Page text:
THE government has been requested to connect artistes to the decision making tables, as they will empower their creativity and innovations to facilitate conversations around sustainable development.
Artists are naturally creative; connecting them in the decision making tables will also help them teach every sector in development how to think like artistes as commented this week by a Soul Fusion performing artiste and a founding fellow of Teaching Artist Institute (TAI), Kim Poole.
Poole who visited Bagamoyo where the 4th International Conference on Art for Social Transformation: ARTIZEN 2020’ was recently hosted at its Tasuba College of Arts, said the visit aims at rising conversations on connecting artistes to bring about sustainable development.
“We want engineers to think like artists and understand that they are creative; politicians, historians, teachers to be just as creative as artists. We want artists to be used to facilitate conversations that integrate their art form into other areas of community development,” she remarked.
She further urged artistes to understand that they are also in leadership as they teach other sectors how to be creative and inspire the art of possibility.
Poole explained that the fourth conference of arts for social transformation is joined with 28 international delegates from around the world including South Africa, United States, The Netherlands, Rwanda, Ghana, and Uganda.
Various artistes have visited there because they would like to learn from the Tanzanian artistry, especially in the historic town of Bagamoyo; understanding the town to be a very important place especially for the African diaspora in learning its history, she elaborated.
“Our conference is not an opportunity to come and leave, but it is the beginning of a conversation that will last for the next five years. We are here to begin a partnership with the city of Bagamoyo, the artists of this town are now part of our action plan,” she emphasised.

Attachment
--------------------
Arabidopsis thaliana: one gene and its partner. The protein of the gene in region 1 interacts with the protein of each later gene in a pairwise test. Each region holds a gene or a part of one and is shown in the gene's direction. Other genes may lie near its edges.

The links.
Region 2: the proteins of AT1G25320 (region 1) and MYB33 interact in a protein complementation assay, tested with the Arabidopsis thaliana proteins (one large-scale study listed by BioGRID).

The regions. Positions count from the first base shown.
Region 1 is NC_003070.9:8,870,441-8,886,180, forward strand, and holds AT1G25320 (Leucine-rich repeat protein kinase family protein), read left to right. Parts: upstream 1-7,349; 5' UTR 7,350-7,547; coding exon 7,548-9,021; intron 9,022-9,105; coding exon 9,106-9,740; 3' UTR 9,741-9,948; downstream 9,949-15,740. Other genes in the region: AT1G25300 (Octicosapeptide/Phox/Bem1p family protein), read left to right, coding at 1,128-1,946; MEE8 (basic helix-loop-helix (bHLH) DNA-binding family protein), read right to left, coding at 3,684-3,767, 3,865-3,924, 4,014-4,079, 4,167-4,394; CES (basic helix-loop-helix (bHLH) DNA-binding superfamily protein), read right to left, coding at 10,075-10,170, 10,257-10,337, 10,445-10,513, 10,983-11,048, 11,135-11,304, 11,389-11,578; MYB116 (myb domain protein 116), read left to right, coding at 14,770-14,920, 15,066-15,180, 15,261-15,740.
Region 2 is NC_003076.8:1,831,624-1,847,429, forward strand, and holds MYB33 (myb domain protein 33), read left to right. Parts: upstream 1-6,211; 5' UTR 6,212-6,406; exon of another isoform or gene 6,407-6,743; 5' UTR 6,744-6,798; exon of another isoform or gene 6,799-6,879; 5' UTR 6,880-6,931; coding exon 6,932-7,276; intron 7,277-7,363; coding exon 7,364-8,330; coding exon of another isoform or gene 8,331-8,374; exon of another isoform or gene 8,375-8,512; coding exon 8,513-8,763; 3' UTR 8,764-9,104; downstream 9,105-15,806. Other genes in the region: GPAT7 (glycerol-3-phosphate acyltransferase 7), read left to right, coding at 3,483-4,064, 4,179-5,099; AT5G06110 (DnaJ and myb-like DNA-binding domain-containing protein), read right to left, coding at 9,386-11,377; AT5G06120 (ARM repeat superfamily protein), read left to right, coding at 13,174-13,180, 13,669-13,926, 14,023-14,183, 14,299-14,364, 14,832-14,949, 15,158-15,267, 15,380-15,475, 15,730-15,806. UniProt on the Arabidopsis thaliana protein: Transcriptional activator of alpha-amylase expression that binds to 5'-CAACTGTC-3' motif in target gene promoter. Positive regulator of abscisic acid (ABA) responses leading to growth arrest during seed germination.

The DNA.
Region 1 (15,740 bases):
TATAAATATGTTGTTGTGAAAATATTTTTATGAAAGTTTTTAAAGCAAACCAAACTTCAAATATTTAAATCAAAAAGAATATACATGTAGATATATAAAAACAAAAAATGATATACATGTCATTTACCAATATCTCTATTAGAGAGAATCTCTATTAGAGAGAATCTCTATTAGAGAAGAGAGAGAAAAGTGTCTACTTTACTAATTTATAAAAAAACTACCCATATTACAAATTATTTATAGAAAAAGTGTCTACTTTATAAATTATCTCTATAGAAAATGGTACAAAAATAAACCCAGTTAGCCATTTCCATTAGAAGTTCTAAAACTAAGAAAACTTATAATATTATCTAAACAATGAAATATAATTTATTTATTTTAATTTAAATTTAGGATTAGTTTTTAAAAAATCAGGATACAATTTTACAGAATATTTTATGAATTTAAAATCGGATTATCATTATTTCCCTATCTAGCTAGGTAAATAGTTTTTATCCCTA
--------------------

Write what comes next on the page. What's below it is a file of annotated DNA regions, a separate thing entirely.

She insisted that they chose the town and specifically Tasuba to host the conference because they understand that it is the hub of what it means to restore, promote and preserve the African identity through its art, culture and traditions.
“It is our hope that in the future TAI which is in the United States of America will be able to partner with Tasuba and host such events that create a certification and teach every artist on the campus that they are more than just performers or hired help,” stressed Poole.
Tasuba principal Herbert Makoye explained that the twoday conference will focus on art for the social development and how art can be used to influence and bring about positive change in the lives of people.
He noted that Tanzania has already started using artists in creating awareness and educating the society on various matters of development and public interest.
“Tanzania has been using artists in various arts and culture performances in educating and creating awareness to our communities in various public matters like HIV AIDS, ways to get out of poverty, and urging people to work hard,” he said.
The country is now focused on industrialisation and eradicating poverty, where art and culture can be used in this sector and create great opportunities for development.
“We have a part to contribute; we just need to know how we can contribute in developing the nation just like any other sector is doing,” he asserted.